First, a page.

THE integration of sun, surf and study at Noosa was portrayed this week with a surfboard bearing CQUniversity's logo.
After humble beginnings with the offering of one tertiary degree at Pomona's, Cooroora high school, CQUniversity has announced a $2.55 million investment at its Goodchap St, Noosaville campus.
"It's about the best news we will hear in 2012," Noosa MP Glen Elmes said at the official launch of the expansion program.
CQUniversity Pro Vice-Chancellor Kevin Tickle said the investment will see a doubling of student capacity from 600 to 1200 over the next four years and a range of new degrees.
"On top of the expansion, we have new degrees including online law degree, a creative writing program, on-campus nursing degrees and a music program conducted in partnership with the Sunshine Coast Institute of TAFE."
Sunshine Coast councillors Lew Brennan, Russell Green and Debbie Blumel were among guests who attended the launch. But it was particularly proud day for Cr Lew Brennan who initiated Noosa's higher education path.
"This is a huge day for me," he said.
"I'm overly possessive of the baby we made here."
Cr Brennan said the story began in 1997 with Noosa council.
"We were looking for an economic base without destroying natural resources," he said.
Research found education was a key driver in economies around the world.
He gave credit to federal school principal David Lynch and Cooroora high school Principal Peter Bradford whose commitment and vision ensured the facilities creation.
"Research showed that for every $1 invested in education by the federal government, the community receives a return of $6," Cr Brennan said.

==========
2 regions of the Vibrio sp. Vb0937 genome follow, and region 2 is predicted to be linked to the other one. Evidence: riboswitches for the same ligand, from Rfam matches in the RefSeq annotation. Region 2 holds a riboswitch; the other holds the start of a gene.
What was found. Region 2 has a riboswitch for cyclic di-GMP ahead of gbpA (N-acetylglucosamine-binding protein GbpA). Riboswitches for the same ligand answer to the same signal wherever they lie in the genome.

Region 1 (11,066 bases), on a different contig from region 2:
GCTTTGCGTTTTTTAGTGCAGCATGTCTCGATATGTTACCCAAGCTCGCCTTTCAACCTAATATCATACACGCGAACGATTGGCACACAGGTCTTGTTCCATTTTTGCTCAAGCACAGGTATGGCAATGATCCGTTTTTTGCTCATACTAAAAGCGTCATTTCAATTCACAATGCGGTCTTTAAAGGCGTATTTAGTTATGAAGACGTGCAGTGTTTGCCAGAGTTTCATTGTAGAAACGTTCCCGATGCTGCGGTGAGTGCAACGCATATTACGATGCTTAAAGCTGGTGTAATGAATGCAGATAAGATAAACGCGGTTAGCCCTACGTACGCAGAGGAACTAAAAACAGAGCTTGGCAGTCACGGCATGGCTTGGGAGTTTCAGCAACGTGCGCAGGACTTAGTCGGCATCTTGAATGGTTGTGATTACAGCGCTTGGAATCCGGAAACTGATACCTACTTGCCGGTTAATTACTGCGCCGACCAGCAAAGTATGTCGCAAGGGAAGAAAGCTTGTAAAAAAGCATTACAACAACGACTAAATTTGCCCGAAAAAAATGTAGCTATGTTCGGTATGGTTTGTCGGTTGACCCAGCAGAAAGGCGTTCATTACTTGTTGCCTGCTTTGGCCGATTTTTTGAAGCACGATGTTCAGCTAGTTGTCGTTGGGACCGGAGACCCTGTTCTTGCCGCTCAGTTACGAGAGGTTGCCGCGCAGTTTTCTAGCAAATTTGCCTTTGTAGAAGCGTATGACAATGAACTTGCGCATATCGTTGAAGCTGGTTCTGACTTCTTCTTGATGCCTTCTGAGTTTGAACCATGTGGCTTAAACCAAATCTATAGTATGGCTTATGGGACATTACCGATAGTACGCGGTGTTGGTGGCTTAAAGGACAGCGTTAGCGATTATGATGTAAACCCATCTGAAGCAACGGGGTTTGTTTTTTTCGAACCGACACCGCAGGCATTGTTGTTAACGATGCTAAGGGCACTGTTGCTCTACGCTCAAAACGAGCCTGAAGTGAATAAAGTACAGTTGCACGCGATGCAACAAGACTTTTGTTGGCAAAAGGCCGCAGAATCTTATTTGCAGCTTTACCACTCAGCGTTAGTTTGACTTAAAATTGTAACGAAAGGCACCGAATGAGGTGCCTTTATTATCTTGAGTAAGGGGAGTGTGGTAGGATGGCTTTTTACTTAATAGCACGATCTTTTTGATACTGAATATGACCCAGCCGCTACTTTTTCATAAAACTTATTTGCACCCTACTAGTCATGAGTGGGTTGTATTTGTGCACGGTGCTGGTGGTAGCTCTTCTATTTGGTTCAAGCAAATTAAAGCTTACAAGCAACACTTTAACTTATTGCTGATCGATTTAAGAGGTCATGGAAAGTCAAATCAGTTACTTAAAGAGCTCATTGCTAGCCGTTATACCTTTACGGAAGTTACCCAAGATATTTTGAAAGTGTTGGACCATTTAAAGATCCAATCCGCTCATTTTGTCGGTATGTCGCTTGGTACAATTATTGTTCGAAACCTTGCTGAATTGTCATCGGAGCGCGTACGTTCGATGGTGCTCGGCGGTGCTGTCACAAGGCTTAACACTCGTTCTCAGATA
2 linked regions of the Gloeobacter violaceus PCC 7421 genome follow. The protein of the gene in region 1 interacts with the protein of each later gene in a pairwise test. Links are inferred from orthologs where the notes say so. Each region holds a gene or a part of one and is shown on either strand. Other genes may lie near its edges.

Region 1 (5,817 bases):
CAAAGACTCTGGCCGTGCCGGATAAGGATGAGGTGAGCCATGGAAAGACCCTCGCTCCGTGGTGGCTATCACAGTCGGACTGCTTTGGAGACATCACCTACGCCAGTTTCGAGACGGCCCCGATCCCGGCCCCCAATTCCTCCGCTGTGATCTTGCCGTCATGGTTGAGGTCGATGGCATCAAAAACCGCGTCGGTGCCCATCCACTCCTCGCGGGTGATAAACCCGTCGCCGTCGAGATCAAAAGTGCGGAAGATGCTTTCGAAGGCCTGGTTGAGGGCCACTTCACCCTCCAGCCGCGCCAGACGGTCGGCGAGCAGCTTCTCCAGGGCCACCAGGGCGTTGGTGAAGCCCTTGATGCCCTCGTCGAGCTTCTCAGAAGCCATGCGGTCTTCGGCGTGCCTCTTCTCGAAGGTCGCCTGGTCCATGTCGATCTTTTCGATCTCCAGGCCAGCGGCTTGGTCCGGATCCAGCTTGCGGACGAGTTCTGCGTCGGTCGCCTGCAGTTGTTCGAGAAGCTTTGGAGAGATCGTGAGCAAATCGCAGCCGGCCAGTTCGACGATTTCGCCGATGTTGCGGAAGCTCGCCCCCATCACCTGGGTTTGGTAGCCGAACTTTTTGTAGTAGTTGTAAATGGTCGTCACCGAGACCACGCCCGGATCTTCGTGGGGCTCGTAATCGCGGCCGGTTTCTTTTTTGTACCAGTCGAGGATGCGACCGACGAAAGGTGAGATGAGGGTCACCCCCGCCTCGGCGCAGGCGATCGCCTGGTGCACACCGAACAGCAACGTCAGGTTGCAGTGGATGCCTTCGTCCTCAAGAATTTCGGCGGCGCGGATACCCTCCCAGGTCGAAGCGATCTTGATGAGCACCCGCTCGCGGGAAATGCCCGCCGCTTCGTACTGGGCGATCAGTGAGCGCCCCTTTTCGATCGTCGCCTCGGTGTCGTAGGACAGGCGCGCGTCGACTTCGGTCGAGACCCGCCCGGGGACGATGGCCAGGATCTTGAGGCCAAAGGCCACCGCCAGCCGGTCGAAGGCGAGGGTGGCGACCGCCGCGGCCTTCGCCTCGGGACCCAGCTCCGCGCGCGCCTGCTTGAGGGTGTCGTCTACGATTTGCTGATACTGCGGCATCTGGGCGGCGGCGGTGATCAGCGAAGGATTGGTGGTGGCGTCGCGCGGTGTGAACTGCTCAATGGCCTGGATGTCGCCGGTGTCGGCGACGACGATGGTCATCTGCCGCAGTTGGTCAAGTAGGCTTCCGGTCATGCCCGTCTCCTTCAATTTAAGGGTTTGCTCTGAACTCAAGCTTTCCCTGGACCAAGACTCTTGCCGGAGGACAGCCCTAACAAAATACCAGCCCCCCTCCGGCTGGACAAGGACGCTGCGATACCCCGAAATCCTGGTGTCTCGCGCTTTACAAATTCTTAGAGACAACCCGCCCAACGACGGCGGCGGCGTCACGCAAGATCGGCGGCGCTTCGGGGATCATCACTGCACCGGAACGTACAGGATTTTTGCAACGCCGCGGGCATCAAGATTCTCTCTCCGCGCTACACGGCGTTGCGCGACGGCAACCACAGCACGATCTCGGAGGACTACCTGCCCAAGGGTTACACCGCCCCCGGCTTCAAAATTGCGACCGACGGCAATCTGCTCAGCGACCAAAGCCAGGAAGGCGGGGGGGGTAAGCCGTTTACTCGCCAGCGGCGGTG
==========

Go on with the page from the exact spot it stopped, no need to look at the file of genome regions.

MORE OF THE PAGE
He noted that while they had looked locally, it was CQUniversity who had taken up the challenge of creating a Noosa campus.
A learning management degree was initially started at Cooroora District high School, Pomona. After four years and gaining national recognition for excellence, the campus moved to Noosaville in 2001.
This week, two new degrees, bachelors of tourism and business have started with about a dozen internal students and a number of distance educations students.
Locally, USQ's Dr Scott Richardson has worked with Tourism Noosa industry liaison manager Juanita Bloomfield to provide students with industry links.
"The partnership has been very successful in finding industries to assist with student placement and work experience," Ms Bloomfield said.
Dr Richardson said the CQU was working with TAFE to create further educational pathways by giving credits towards appropriate degrees for completed diploma studies in tourism and events.
The university's executive described the campus as one of the worlds's most advanced learning spaces.
"It's a combination of the latest in educational design and cutting-edge audio-visual and communications technology, the Collaborative Learning Space was built to foster creativity and innovation among students through group projects and interaction," Professor Tickle said.
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